Net neutrality is a hot subject in the US and the repercussions of the debate will affect the web worldwide for many years to come. The battle has been heating up lately with both sides amping up their demands ahead of the unveiling of FCC's proposed net-neutrality rules on Thursday. After pressure from the groups opposing net neutrality a large group of mostly tech companies are submitting their own thoughts on net neutrality today.
“We believe a process that results in common sense baseline rules is critical to ensuring that the Internet remains a key engine of economic growth, innovation and global competitiveness,” the letter addressed to the FCC reads, according
to the Wall Street Journal. The letter is signed by 24 CEOs and other heavyweights at large web companies like Google and Amazon but also at Facebook or Twitter.
“An open Internet fuels a competitive and efficient marketplace, where consumers make the ultimate choices about which products succeed and which fail. This allows businesses of all sizes, from the smallest start-up to larger corporations, to compete, yielding maximum economic growth and opportunity,” the letter adds.
Net neutrality has been debated for years but up to now not much has been done and ISPs can pretty much do what they want with their services, within the boundaries of the law, of course. The US Federal Communications Commission (FCC) stirred things up last month when it announced it would introduce a new set of net neutrality rules that would be enforceable and also apply to wireless operators, a decidedly thorny issue but one that is very important as mobile Internet use is growing at an accelerated rate.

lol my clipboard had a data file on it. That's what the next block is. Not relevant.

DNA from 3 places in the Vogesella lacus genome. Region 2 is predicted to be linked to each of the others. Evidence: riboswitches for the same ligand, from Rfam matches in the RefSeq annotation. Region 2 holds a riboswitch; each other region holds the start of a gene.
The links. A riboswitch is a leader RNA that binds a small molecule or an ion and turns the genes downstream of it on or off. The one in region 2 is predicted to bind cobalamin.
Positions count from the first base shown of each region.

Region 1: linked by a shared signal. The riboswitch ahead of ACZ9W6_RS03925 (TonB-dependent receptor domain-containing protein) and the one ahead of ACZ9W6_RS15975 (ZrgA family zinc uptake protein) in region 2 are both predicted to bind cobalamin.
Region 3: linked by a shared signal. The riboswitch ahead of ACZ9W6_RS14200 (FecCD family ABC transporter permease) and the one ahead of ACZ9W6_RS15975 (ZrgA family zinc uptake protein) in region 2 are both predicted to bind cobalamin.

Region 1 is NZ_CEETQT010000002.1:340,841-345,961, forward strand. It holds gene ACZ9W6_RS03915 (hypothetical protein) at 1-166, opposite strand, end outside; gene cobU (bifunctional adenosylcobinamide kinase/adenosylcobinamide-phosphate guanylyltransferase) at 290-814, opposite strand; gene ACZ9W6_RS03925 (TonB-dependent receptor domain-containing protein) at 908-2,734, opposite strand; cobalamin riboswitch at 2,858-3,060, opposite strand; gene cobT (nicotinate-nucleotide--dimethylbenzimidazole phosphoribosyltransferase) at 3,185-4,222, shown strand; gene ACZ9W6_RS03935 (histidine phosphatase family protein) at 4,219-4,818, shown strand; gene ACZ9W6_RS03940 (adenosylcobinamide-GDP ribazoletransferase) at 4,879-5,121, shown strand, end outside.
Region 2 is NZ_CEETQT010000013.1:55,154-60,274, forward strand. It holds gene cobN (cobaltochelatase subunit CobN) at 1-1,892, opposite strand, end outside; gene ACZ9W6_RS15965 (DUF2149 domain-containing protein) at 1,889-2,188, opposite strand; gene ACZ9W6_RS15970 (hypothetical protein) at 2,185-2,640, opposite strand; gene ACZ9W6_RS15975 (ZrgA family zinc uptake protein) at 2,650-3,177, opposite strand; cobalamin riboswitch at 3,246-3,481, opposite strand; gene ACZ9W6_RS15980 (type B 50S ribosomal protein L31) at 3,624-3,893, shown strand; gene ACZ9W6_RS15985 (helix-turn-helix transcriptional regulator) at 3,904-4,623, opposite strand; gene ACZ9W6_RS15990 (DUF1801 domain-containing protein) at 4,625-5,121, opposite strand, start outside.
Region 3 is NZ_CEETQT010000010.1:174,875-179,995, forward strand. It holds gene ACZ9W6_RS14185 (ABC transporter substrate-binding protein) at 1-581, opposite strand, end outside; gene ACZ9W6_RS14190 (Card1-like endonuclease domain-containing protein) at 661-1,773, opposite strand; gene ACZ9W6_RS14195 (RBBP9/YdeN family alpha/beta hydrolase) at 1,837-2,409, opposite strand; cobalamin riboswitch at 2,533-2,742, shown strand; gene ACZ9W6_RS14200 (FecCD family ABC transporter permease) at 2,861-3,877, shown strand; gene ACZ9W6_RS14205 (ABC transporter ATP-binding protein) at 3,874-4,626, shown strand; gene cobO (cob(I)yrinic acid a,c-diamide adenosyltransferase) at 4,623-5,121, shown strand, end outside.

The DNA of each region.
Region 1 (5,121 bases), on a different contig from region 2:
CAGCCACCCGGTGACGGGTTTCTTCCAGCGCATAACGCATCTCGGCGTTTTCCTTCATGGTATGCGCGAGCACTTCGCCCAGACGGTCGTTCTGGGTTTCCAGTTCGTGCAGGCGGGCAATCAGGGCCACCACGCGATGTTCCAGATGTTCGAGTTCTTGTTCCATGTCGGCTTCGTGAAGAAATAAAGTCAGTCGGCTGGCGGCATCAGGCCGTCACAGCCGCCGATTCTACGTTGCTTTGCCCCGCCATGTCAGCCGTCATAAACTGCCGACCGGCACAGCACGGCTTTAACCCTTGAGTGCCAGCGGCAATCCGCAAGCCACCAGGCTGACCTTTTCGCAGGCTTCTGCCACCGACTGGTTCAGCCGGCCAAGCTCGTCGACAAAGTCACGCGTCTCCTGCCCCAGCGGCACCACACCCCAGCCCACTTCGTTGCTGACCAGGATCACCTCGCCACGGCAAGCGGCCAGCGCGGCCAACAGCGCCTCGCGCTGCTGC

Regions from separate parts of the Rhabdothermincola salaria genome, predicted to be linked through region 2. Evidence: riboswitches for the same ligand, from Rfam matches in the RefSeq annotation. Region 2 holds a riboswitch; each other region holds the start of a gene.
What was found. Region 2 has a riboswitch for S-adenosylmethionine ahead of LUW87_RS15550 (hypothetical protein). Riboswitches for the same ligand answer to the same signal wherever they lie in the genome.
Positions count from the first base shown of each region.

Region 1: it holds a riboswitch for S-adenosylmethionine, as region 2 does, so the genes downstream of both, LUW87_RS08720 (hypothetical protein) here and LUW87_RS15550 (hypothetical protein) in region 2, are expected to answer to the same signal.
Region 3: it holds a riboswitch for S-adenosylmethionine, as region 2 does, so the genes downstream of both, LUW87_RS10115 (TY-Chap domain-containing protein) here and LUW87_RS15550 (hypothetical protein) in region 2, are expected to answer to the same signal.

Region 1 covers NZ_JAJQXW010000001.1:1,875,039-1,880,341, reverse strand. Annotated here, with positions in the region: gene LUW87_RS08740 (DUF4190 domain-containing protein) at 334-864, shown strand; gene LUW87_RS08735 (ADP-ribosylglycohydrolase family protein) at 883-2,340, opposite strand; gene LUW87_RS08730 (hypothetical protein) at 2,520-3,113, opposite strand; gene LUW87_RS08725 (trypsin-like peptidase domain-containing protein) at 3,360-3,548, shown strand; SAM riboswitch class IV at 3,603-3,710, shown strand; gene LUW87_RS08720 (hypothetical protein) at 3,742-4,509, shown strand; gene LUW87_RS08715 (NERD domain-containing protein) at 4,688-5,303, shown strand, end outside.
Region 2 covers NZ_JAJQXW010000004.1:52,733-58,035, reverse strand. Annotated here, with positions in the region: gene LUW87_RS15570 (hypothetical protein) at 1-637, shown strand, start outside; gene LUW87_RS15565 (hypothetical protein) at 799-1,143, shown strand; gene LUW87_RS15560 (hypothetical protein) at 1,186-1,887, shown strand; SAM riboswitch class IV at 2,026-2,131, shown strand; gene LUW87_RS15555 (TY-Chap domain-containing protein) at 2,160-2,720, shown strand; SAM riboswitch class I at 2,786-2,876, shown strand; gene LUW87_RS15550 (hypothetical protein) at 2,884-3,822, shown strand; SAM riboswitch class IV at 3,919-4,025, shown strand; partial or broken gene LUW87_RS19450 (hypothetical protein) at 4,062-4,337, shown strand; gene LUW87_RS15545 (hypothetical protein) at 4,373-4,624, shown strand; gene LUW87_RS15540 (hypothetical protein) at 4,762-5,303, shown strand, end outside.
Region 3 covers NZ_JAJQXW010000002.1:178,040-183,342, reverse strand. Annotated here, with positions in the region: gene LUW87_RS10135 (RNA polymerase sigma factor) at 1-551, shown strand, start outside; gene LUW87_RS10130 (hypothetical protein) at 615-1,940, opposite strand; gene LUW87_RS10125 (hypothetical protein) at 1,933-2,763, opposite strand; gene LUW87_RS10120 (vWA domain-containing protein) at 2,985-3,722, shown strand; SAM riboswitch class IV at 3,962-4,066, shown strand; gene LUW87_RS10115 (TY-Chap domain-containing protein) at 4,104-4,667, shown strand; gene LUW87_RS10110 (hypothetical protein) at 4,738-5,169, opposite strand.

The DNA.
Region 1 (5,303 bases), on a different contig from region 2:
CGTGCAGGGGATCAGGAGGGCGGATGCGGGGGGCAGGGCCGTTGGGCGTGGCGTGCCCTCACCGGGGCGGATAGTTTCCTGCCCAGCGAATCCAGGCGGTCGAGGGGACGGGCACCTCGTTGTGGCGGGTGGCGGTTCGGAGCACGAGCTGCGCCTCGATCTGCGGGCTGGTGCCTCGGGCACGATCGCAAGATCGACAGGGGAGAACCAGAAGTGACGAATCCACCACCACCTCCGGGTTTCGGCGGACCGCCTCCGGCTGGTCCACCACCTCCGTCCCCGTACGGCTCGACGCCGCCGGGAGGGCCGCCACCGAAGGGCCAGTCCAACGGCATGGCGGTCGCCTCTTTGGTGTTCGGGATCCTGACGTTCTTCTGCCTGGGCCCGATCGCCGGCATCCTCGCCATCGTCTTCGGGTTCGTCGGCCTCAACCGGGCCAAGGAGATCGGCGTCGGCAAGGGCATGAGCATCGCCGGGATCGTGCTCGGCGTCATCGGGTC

The proposed rules will force providers to treat all of the traffic they handle equally without favoring or discriminating any type of service or company. This provision has been backed by most web companies for years but ISPs are claiming that it's simply impossible for them to do this in a way that makes economic sense. They believe they should be allowed to use their infrastructure as they see fit and to offer their customers premium services, better access to certain services, video services for example, in order to differentiate themselves from the competition. This argument is a little thin though as most locations have a choice between maybe two or three providers offering broadband services and in many cases just one real alternative, not exactly the most competitive environment.
Advocates of both sides will have plenty of time to argue their positions as the FCC will just reveal the details of its proposed set rules this week after which a lengthy public debate will follow. Still, the sides want to start early and the net neutrality supporters made their case again also adding some new members to the group. Amazon’s CEO Jeff Bezos as well as Google’s Eric Schmidt are both on board and the companies they represent have been long time supporters of net neutrality but they are now joined by newcomers like Facebook's cofounder and CEO Mark Zuckerberg and also Twitter's cofounder and CEO Evan Williams. The fight will intensify in the coming months but its results won't affect the consumers for some time to come.